Federal civil rights suit targets local county, sheriff, DA

(MGN/file)
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CAMERON, Texas (KWTX) A federal civil rights lawsuit filed Monday in Waco’s U.S. District Court by a former jail inmate seeks actual and punitive damages against Milam County, the sheriff, the district attorney and others.

New York attorney Ty Clevenger filed the lawsuit Monday on behalf of John L. Robertson, who claims in the suit he was severely injured, lost a tooth and is now disabled as a result of a physical assault by jail guards.

The lawsuit names Milam County, Milam County Sheriff Dennis Green, District Attorney William Torrey, Chief Deputy Chris White, physician Dr. Stuart J. Yoffe, jail nurse Katrina Douglas and five other deputies or jail guards.

The petition explains in September 2016 Robertson was on probation for an unrelated offense, and he voluntarily disclosed to his probation officer that he had a drug problem and would like to try a state drug treatment program, Clevenger said.

The officer arranged the treatment and had Robertson booked into the Milam County Jail on June 20, 2016 where was supposed to be held for 17 days before transfer for treatment, but Milam County held him more than that without transferring him to the drug program, according to Clevenger.

He was injured during his stay in the jail.

The petition claims one of the jailers threw Robertson to the floor of a cell and put his knees and the full force of his weight onto Robertson’s back, then did that twice more.

A physician at a local hospital later said the injuries were significant, caused paralysis and left Robertson permanently disabled.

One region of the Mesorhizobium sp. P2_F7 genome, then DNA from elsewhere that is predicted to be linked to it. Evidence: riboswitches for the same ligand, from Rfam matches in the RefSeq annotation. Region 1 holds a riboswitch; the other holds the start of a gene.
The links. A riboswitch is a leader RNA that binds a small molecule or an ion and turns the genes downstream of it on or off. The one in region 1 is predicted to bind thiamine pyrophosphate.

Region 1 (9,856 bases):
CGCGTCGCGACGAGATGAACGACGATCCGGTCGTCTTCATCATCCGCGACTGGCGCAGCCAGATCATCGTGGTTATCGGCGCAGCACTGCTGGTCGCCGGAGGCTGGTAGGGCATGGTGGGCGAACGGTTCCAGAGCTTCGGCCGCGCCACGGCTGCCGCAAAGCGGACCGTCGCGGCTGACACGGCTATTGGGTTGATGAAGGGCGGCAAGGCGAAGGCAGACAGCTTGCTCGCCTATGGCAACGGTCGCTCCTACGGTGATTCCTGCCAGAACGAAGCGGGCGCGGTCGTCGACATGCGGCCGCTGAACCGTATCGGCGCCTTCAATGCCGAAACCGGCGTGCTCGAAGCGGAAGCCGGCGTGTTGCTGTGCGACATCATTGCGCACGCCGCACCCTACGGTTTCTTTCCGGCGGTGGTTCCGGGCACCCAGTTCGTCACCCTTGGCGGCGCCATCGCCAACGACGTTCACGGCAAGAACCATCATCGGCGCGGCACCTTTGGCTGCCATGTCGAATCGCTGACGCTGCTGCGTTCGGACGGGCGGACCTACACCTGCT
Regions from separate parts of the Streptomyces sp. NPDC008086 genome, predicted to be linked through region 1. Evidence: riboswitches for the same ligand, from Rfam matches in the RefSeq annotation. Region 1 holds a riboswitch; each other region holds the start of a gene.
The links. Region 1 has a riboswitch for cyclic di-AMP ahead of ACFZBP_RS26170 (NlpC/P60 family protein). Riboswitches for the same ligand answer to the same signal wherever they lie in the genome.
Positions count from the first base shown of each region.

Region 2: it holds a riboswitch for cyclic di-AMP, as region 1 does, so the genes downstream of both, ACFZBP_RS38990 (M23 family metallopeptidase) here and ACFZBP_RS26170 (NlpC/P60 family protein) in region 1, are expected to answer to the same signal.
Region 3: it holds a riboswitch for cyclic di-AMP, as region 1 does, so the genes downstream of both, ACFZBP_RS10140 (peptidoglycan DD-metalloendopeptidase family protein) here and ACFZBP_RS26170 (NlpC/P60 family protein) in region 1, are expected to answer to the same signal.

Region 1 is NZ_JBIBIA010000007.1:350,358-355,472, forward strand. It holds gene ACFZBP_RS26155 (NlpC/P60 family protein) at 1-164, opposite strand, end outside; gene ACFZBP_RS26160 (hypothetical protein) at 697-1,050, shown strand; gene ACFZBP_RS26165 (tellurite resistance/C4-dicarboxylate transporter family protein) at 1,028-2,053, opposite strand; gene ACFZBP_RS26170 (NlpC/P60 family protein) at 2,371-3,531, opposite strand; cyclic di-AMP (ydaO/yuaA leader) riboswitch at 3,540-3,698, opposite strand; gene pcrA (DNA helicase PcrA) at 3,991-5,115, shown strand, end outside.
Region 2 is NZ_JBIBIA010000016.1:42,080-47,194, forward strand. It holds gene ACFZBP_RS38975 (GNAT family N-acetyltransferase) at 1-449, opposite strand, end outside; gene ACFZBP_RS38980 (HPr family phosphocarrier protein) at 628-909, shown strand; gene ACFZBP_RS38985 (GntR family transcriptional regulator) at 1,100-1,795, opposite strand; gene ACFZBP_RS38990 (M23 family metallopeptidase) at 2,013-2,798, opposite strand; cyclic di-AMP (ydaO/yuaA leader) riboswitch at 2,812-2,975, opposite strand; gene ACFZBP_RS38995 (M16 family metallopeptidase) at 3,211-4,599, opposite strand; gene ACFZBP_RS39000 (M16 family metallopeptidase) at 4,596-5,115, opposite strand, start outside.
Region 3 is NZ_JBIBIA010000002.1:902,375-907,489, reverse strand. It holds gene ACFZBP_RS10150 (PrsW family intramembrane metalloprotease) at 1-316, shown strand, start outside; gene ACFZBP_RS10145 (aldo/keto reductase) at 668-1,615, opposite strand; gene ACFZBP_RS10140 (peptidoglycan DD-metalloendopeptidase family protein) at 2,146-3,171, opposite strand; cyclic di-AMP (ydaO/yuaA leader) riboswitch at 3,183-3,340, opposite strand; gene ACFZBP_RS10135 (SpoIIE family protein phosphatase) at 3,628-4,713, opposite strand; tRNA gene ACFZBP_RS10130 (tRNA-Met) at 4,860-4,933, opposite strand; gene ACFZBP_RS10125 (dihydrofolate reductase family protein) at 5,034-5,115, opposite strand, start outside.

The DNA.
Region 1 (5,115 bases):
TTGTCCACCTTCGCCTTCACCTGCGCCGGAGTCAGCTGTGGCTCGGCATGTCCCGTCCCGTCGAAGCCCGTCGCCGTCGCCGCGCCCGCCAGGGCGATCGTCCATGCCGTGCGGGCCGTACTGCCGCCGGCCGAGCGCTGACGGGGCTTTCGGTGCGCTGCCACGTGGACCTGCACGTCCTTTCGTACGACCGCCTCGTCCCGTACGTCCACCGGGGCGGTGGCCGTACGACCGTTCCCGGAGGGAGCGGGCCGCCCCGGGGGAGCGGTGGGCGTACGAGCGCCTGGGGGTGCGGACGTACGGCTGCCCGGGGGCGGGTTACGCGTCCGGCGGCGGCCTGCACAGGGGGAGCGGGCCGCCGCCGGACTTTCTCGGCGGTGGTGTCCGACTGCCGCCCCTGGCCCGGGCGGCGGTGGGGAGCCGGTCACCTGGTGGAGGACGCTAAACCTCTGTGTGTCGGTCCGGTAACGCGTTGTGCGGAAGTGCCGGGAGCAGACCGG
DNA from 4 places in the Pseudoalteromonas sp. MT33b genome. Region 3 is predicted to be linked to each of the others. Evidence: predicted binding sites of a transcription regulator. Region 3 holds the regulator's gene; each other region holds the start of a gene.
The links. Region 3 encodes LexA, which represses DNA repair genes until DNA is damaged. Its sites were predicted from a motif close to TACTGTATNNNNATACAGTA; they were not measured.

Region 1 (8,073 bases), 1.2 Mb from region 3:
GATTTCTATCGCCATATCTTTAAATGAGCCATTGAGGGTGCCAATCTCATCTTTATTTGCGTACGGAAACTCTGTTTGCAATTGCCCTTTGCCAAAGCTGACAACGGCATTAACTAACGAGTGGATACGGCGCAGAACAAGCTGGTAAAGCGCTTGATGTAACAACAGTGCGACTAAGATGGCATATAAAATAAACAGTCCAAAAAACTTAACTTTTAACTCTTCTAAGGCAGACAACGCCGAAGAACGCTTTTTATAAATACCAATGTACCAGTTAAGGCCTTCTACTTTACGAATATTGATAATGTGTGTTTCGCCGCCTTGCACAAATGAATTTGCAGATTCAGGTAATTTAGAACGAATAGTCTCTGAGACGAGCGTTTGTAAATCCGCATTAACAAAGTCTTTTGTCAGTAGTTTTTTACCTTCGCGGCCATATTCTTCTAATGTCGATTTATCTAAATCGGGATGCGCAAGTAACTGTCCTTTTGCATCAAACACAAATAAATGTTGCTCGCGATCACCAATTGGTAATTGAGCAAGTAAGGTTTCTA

The FBI and Texas Rangers have an investigation underway in the incidents, Clevenger said.

Currently Robertson has no charges pending but he remains at Scott and White where he is being treated for compression of his spinal nerve, Clevenger said.

Clevenger said Robertson has no feeling in one of his legs and is unable to use it.

Milam County has refused to pay any of Robertson’s medical costs, but in his letter to Green, the attorney points out that while the county tried to absolve itself from any medical responsibility by releasing Robertson, “It doesn’t work that way,” Clevenger said in his letter.

“Milam County is fully responsible for the cost of Mr. Robertson’s medical treatment,” Clevenger said.

A spokesman for Scott & White would not comment on Robertson’s condition.

Robertson was released from custody at Scott and White where deputies took him for treatment after he was injured in the jail.

Robertson initially was under constant guard, but eventually the deputies “just left,” the lawyer said.